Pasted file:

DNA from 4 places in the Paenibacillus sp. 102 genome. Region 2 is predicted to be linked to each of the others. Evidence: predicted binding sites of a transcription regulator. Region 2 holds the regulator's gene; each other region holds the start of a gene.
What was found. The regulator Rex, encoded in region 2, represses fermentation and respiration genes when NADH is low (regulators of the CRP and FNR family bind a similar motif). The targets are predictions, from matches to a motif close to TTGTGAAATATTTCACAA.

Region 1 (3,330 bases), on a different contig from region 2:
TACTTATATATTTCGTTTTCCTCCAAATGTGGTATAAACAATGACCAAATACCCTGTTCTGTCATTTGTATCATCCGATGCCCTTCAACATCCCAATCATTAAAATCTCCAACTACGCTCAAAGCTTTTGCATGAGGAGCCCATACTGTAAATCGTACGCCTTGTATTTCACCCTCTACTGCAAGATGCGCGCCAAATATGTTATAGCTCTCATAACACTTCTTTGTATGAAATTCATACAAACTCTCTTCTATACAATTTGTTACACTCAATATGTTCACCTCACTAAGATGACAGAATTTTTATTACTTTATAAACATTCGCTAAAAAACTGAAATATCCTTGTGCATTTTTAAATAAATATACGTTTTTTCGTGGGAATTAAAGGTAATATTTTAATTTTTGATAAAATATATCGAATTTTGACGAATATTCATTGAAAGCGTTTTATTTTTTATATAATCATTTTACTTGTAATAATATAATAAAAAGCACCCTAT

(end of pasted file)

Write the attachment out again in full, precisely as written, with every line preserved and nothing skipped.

DNA from 4 places in the Paenibacillus sp. 102 genome. Region 2 is predicted to be linked to each of the others. Evidence: predicted binding sites of a transcription regulator. Region 2 holds the regulator's gene; each other region holds the start of a gene.
What was found. The regulator Rex, encoded in region 2, represses fermentation and respiration genes when NADH is low (regulators of the CRP and FNR family bind a similar motif). The targets are predictions, from matches to a motif close to TTGTGAAATATTTCACAA.

Region 1 (3,330 bases), on a different contig from region 2:
TACTTATATATTTCGTTTTCCTCCAAATGTGGTATAAACAATGACCAAATACCCTGTTCTGTCATTTGTATCATCCGATGCCCTTCAACATCCCAATCATTAAAATCTCCAACTACGCTCAAAGCTTTTGCATGAGGAGCCCATACTGTAAATCGTACGCCTTGTATTTCACCCTCTACTGCAAGATGCGCGCCAAATATGTTATAGCTCTCATAACACTTCTTTGTATGAAATTCATACAAACTCTCTTCTATACAATTTGTTACACTCAATATGTTCACCTCACTAAGATGACAGAATTTTTATTACTTTATAAACATTCGCTAAAAAACTGAAATATCCTTGTGCATTTTTAAATAAATATACGTTTTTTCGTGGGAATTAAAGGTAATATTTTAATTTTTGATAAAATATATCGAATTTTGACGAATATTCATTGAAAGCGTTTTATTTTTTATATAATCATTTTACTTGTAATAATATAATAAAAAGCACCCTAT